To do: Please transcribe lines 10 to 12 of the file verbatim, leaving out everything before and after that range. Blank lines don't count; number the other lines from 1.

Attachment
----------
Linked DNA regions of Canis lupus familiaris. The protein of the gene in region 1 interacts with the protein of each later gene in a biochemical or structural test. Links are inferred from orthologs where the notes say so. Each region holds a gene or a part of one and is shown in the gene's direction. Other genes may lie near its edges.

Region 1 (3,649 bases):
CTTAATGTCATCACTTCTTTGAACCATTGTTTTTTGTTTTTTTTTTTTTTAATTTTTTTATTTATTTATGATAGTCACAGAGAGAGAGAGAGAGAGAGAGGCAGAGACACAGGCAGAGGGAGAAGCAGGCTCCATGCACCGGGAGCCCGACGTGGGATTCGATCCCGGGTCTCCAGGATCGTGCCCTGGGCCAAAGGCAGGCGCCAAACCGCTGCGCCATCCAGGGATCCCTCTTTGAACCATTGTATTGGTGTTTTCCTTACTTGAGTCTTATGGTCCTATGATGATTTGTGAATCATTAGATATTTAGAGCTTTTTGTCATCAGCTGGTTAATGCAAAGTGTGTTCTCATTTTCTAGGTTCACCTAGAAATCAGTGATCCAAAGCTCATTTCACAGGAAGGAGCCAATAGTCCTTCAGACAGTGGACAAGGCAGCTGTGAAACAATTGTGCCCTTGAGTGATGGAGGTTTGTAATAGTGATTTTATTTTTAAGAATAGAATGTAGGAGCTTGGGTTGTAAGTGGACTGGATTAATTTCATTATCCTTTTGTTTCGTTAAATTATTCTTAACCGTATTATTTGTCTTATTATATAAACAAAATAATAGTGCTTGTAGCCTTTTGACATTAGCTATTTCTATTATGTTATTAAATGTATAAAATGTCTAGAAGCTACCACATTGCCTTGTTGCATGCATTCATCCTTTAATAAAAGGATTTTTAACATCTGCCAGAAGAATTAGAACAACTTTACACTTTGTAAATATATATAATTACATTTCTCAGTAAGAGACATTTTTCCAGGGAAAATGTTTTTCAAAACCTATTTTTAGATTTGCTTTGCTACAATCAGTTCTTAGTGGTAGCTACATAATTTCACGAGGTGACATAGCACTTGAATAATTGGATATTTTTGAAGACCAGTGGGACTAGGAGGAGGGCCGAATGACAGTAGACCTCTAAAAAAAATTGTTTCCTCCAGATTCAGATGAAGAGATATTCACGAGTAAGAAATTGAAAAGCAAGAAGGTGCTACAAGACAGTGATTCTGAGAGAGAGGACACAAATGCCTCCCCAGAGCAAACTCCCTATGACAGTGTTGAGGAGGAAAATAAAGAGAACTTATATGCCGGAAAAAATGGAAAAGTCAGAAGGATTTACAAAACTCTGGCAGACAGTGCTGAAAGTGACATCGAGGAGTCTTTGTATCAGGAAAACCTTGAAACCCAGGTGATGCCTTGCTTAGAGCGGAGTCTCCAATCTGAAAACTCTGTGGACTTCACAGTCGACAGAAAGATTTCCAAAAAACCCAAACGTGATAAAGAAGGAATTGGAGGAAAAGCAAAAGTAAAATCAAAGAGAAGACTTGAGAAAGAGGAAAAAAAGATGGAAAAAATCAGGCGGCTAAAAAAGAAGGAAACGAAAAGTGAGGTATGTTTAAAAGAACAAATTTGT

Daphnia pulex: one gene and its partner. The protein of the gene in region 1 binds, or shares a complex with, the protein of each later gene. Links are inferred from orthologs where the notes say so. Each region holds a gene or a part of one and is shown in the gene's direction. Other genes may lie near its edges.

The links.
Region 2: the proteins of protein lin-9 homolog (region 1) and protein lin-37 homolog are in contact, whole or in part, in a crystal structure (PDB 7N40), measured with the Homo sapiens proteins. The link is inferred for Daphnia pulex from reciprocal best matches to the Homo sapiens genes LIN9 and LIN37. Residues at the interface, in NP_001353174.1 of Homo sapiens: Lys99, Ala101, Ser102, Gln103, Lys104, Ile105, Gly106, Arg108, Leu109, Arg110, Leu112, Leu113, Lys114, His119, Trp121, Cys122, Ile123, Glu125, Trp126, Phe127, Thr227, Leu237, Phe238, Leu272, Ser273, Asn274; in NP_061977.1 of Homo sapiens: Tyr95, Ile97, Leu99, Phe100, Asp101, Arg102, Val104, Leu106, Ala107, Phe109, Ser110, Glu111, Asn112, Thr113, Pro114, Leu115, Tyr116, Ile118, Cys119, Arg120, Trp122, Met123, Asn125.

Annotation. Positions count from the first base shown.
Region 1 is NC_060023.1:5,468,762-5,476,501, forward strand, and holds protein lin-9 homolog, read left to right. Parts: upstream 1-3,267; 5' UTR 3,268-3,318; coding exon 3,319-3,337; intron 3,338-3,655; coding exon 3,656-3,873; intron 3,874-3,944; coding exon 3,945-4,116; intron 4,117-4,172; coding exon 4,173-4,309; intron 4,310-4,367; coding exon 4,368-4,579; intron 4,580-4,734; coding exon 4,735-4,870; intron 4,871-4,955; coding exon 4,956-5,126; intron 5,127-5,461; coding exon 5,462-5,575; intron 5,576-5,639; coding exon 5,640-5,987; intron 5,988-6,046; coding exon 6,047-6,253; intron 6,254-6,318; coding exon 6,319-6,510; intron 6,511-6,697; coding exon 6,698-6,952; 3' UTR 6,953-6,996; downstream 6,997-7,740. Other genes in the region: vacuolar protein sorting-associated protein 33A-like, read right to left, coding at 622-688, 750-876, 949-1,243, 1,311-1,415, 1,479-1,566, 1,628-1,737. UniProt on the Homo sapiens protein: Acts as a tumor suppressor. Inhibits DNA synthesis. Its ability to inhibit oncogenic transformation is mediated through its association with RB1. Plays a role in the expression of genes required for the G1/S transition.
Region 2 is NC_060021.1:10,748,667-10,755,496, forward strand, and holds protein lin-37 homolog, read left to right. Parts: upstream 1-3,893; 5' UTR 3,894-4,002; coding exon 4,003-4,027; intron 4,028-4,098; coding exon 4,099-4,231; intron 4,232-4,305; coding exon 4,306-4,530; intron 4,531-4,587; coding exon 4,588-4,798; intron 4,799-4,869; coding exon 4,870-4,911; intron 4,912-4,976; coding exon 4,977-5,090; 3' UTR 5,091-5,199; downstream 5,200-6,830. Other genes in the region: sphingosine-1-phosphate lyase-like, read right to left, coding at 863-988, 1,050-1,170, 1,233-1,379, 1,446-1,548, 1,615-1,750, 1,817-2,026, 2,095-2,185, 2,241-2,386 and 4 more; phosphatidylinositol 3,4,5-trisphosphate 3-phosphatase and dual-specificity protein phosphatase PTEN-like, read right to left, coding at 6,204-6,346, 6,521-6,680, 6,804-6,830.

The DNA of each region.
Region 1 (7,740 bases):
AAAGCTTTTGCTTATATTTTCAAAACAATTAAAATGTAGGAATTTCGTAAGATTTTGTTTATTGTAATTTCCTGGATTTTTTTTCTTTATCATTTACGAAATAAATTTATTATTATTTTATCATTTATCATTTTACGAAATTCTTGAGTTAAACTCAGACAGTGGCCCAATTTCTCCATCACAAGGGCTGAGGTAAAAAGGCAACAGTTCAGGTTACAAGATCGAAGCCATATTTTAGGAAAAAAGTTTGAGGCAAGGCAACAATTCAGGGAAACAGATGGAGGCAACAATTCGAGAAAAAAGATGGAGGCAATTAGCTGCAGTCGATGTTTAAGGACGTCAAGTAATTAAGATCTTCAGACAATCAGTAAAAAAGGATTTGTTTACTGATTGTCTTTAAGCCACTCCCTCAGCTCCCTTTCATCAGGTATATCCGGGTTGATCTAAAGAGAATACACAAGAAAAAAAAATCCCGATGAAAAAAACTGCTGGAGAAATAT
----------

The DNA of each region.
Region 1 (7,740 bases):
AAAGCTTTTGCTTATATTTTCAAAACAATTAAAATGTAGGAATTTCGTAAGATTTTGTTTATTGTAATTTCCTGGATTTTTTTTCTTTATCATTTACGAAATAAATTTATTATTATTTTATCATTTATCATTTTACGAAATTCTTGAGTTAAACTCAGACAGTGGCCCAATTTCTCCATCACAAGGGCTGAGGTAAAAAGGCAACAGTTCAGGTTACAAGATCGAAGCCATATTTTAGGAAAAAAGTTTGAGGCAAGGCAACAATTCAGGGAAACAGATGGAGGCAACAATTCGAGAAAAAAGATGGAGGCAATTAGCTGCAGTCGATGTTTAAGGACGTCAAGTAATTAAGATCTTCAGACAATCAGTAAAAAAGGATTTGTTTACTGATTGTCTTTAAGCCACTCCCTCAGCTCCCTTTCATCAGGTATATCCGGGTTGATCTAAAGAGAATACACAAGAAAAAAAAATCCCGATGAAAAAAACTGCTGGAGAAATAT